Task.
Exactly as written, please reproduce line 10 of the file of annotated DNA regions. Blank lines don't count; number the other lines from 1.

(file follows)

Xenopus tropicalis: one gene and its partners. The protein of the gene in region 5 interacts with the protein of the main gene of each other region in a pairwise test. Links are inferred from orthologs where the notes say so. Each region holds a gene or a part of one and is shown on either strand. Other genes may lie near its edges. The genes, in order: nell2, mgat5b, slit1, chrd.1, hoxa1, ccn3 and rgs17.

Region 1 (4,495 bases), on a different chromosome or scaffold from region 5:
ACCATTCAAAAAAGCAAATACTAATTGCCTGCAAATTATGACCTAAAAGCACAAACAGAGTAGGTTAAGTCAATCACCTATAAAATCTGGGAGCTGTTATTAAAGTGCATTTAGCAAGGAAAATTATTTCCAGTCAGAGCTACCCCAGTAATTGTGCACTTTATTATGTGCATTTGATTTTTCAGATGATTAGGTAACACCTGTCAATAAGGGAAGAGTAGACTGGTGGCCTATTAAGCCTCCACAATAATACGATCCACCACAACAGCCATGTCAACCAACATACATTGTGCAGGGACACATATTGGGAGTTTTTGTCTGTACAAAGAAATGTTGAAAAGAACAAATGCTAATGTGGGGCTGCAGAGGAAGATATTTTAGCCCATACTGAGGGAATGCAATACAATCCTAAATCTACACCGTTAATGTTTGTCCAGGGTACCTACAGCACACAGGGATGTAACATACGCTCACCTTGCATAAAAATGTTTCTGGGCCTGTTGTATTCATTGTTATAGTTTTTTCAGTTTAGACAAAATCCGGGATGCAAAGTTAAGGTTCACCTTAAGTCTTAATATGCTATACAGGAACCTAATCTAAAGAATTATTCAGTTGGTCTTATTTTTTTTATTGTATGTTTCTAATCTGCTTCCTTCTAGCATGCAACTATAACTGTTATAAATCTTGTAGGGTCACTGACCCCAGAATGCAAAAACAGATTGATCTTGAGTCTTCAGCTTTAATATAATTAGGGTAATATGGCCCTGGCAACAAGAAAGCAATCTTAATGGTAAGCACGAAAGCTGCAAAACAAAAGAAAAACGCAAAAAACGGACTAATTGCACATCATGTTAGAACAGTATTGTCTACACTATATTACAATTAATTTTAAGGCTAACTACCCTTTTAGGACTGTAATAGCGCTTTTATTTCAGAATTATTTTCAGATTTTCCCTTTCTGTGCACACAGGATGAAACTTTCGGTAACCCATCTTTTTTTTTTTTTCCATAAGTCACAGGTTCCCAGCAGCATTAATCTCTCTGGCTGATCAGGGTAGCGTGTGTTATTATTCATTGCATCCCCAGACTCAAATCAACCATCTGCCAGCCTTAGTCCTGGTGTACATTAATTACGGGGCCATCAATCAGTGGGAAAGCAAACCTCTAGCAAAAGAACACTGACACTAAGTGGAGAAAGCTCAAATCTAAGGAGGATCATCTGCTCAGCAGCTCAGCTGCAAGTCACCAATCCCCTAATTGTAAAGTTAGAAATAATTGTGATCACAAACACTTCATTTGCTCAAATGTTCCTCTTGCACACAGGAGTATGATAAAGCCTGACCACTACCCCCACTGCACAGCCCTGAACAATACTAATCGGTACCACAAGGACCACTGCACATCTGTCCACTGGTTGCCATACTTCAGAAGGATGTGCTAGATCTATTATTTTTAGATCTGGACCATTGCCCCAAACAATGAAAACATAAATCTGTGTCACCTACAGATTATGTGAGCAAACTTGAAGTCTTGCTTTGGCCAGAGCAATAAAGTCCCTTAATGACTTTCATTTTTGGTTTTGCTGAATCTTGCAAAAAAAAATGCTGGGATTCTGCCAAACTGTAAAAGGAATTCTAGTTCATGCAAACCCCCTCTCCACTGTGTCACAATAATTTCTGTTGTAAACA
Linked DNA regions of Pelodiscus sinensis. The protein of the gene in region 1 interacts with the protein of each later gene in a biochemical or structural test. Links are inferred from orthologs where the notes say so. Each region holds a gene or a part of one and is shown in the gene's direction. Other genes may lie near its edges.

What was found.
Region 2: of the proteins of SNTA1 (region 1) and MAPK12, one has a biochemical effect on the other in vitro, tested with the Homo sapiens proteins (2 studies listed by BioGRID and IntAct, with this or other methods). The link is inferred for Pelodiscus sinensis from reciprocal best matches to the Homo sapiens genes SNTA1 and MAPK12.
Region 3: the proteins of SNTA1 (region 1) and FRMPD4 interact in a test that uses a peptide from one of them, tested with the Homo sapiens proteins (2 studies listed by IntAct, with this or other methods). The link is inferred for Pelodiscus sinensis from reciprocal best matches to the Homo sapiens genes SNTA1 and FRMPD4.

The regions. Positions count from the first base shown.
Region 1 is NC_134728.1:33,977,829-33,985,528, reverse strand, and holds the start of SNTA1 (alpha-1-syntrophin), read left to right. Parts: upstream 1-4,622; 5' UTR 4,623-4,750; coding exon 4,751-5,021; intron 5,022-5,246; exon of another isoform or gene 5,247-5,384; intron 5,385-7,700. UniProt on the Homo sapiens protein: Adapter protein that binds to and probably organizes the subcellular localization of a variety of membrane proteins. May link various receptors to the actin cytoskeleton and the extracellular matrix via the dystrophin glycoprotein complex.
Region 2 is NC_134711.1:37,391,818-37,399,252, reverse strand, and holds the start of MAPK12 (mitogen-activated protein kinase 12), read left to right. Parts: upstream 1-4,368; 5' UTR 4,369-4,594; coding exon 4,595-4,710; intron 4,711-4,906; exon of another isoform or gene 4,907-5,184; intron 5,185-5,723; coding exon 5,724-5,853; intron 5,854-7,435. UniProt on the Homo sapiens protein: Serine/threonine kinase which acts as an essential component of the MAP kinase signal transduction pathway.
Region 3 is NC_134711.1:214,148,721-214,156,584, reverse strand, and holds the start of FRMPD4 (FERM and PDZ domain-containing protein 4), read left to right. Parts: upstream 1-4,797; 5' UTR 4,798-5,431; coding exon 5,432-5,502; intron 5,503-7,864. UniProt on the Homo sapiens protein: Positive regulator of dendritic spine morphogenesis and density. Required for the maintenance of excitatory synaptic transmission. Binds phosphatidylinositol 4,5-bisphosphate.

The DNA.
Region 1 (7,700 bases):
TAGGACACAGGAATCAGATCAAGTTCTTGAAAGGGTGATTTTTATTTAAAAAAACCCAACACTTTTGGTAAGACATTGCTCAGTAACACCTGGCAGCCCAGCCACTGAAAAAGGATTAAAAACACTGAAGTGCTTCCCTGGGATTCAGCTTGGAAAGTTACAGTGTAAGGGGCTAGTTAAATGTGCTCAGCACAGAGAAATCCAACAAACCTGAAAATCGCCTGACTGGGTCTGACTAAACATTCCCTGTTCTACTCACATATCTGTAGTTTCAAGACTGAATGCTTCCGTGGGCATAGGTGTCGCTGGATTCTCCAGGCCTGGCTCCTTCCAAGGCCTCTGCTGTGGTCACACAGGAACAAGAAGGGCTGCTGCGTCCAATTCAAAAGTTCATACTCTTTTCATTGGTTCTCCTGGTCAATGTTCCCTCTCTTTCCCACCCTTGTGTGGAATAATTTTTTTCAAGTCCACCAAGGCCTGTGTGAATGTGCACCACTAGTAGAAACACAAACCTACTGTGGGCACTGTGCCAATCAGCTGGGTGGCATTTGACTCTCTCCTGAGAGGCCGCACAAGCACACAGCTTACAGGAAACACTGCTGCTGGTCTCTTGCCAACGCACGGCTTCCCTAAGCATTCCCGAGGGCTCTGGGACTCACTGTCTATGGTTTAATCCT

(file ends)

Region 2 is NC_134711.1:37,391,818-37,399,252, reverse strand, and holds the start of MAPK12 (mitogen-activated protein kinase 12), read left to right. Parts: upstream 1-4,368; 5' UTR 4,369-4,594; coding exon 4,595-4,710; intron 4,711-4,906; exon of another isoform or gene 4,907-5,184; intron 5,185-5,723; coding exon 5,724-5,853; intron 5,854-7,435. UniProt on the Homo sapiens protein: Serine/threonine kinase which acts as an essential component of the MAP kinase signal transduction pathway.